Well i have never ever thought about the playboy bunny outfit.....i like it!!!!!!! ......and i like any outfit enhancing female parts why ......well because i am a pig ......no defence from me .....i love near makedness or nakedness .....but always thought the heff was amazing genius .......... a jewish pimp who wore a housecoat all his life .....i mean fuck my old boots .........what a fucking amazing icon.....and all he did was fuck hot babes all his life .....he will be missed ........RIP heff.......
Take a peek around your next Halloween party, and you’re bound to find at least one person sporting a Playboy Bunny costume. The uniform of the waitresses at the Playboy Club, the chain of nightclubs founded by Hugh Hefner that began with the Chicago club in 1960, has become a staple of the Halloween scene. And stars like Kylie Jenner and Bella Thorne have sported the look in recent years — even as Playboy, and the late Hefner, have come under intense scrutiny.
Playboy actually sells an official version of the costume, which consists of a black polyester-spandex bodice, bunny ears and a fluffy tail — but you don’t have to purchase the official $125 (Halloween sale price) version in order to get the look. Homemade versions of the costume are ubiquitous, even in pop culture, such as when Regina George (Rachel McAdams) dressed up like a Playboy-esque rabbit for the famous Halloween party in Mean Girls where she seduced Aaron Samuels (Jonathan Bennett).
The original design for the Playboy Bunny costume is credited to Playmate Ilse Taurins. She was dating promotions director, Victor Lownes, and suggested to him that the waitresses look like the Playboy rabbit, which had a bow-tie. Zelda Barbour Wynn Valdes is credited with creating the first Playboy Bunny outfits, which would go on to be worn to Halloween parties around the world.
And as Regina George knew well, the Playboy Bunny costume evokes sexiness — but it is based on a real work uniform, and it was constructed with some practical implications in mind. Kevin L. Jones, the curator at the Fashion Institute of Design & Merchandising in Los Angeles, explains that at first, the uniform at the Playboy Club was supposed to look very different.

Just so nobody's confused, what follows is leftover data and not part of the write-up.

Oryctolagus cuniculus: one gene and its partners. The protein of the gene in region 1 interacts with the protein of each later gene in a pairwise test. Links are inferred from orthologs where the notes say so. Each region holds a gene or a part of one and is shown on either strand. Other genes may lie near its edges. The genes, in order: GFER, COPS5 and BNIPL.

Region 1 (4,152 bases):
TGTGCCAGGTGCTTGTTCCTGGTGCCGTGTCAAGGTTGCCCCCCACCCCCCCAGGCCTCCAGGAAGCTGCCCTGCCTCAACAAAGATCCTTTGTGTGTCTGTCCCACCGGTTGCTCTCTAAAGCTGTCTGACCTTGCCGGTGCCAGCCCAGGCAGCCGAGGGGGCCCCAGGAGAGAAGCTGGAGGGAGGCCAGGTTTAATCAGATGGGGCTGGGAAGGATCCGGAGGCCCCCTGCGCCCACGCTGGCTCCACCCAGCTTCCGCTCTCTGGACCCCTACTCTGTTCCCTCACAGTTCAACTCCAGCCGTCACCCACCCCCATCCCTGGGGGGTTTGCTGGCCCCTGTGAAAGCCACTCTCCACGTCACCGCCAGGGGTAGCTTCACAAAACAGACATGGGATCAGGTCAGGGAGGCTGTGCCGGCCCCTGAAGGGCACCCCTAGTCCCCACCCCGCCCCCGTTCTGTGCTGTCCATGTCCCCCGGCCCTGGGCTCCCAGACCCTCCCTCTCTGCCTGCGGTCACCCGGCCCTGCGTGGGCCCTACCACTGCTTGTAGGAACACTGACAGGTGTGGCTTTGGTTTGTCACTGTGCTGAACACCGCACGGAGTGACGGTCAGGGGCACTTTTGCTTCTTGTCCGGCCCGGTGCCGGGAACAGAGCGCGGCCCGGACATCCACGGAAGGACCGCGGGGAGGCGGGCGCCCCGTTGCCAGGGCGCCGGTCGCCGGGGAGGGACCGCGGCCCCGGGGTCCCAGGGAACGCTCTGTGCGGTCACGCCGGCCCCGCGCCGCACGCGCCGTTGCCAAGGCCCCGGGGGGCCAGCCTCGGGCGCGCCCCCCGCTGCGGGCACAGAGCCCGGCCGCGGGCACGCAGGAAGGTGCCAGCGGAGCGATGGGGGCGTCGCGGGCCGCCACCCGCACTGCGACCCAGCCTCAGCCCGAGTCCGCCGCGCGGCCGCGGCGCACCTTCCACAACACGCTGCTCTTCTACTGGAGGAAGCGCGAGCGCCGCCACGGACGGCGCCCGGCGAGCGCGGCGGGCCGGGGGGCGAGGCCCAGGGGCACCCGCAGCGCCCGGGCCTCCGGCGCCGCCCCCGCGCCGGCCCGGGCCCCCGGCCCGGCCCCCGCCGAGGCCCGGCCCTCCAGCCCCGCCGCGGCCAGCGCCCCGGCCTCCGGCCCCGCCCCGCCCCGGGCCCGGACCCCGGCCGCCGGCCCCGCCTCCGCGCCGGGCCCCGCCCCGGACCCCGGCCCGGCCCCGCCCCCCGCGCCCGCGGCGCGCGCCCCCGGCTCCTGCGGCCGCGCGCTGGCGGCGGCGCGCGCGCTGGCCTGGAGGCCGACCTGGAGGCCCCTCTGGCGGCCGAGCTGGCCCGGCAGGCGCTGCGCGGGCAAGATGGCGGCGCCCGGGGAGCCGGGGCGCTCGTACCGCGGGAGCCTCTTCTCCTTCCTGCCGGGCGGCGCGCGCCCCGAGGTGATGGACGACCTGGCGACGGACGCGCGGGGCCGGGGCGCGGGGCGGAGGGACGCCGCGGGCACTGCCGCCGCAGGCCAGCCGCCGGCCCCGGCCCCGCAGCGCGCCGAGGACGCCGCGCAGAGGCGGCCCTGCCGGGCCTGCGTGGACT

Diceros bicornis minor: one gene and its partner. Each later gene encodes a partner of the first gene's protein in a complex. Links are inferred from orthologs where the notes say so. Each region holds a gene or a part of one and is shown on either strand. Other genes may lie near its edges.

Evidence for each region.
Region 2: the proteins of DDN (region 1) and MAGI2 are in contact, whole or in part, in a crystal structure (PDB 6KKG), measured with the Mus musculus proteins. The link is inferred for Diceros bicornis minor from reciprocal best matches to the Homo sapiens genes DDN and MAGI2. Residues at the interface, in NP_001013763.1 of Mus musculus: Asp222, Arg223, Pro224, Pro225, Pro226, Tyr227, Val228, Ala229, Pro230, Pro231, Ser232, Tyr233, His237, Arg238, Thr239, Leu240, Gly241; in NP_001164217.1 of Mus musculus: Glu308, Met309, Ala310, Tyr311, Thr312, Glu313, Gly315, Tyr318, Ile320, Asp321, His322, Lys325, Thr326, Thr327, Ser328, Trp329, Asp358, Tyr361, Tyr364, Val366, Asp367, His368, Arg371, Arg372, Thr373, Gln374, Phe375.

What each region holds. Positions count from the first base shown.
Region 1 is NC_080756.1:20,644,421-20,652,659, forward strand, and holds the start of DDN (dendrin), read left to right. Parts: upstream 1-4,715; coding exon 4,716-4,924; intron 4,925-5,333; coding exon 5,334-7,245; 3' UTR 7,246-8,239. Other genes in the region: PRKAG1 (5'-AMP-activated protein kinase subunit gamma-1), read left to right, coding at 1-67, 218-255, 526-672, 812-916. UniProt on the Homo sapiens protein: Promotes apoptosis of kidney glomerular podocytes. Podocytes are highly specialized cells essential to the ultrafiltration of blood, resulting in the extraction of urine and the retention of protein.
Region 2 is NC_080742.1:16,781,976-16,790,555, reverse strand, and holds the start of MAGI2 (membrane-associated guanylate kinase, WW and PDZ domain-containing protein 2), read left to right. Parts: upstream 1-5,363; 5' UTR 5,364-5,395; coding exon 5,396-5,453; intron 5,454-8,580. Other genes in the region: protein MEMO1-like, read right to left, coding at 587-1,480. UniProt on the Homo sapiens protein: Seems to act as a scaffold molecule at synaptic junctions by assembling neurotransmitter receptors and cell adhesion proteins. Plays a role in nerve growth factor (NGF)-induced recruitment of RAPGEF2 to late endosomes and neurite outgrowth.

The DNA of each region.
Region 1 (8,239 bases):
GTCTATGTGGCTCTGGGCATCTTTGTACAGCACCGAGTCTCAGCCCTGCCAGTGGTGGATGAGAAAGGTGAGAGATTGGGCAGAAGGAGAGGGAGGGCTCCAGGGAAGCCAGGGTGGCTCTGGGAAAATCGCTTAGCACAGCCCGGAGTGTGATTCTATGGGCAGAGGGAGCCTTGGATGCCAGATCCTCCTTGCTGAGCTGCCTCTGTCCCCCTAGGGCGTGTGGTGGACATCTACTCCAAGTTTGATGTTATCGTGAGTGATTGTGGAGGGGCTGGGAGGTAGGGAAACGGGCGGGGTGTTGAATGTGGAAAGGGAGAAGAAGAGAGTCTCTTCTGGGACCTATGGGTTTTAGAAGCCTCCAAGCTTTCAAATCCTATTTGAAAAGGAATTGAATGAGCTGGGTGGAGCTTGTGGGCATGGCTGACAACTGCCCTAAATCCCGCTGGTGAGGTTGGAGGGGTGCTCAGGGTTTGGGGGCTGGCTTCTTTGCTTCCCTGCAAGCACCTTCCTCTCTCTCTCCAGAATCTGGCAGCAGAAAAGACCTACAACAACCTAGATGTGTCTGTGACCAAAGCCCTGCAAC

“Initially, Hugh Hefner wanted the waitresses to look like the old Ziegfeld Follies…in these very elaborate outfits,” he tells Yahoo Life. “But it was impractical to serve food and such. These were supper clubs, they weren’t burlesque or strip clubs. They were very expensive, high-class supper clubs.”
In fact, Jones says, Hefner originally thought the outfits looked a bit too much like bathing suits of the ’60s to really be as sexy as intended. Hefner changed the design to make the look a bit more revealing — but, as Jones points out, only the top of the Bunny is really exposed, thanks to the outfit’s nude pantyhose and dyed matching shoes.
There were major standards for the uniform, Jones says, which included making sure the details were on point. The identical Bunny uniforms were part of the Playboy Club fantasy.
“Each individual Bunny was responsible for her hair, her makeup, her nails, and that the cuff and the collar were absolutely starched and pristine white,” he says. “Everything else was taken care of for you. And if something got damaged, there was always somebody there to repair your outfits.”
Deirdre Clemente, an associate professor of history at the University of Nevada, explains to Yahoo Life that unlike the spandex and polyester blends of today’s costume, the original Playboy Bunny uniforms were not so forgiving. They were cut individually to each Bunny — and each had to make sure they fit into the costume if they wanted to keep working. Bunnies were selected for their figures, and the cut-off age was about 25.
“It was a very heavy screening process,” she explains. “You had to fit certain characteristics. Your weight was monitored — as a part of their job … To wear this costume, you were subjecting yourself to whether or not your manager thinks your butt looks a little big today … it really is a culturally heavy garment. This was a regulated, elite costume.”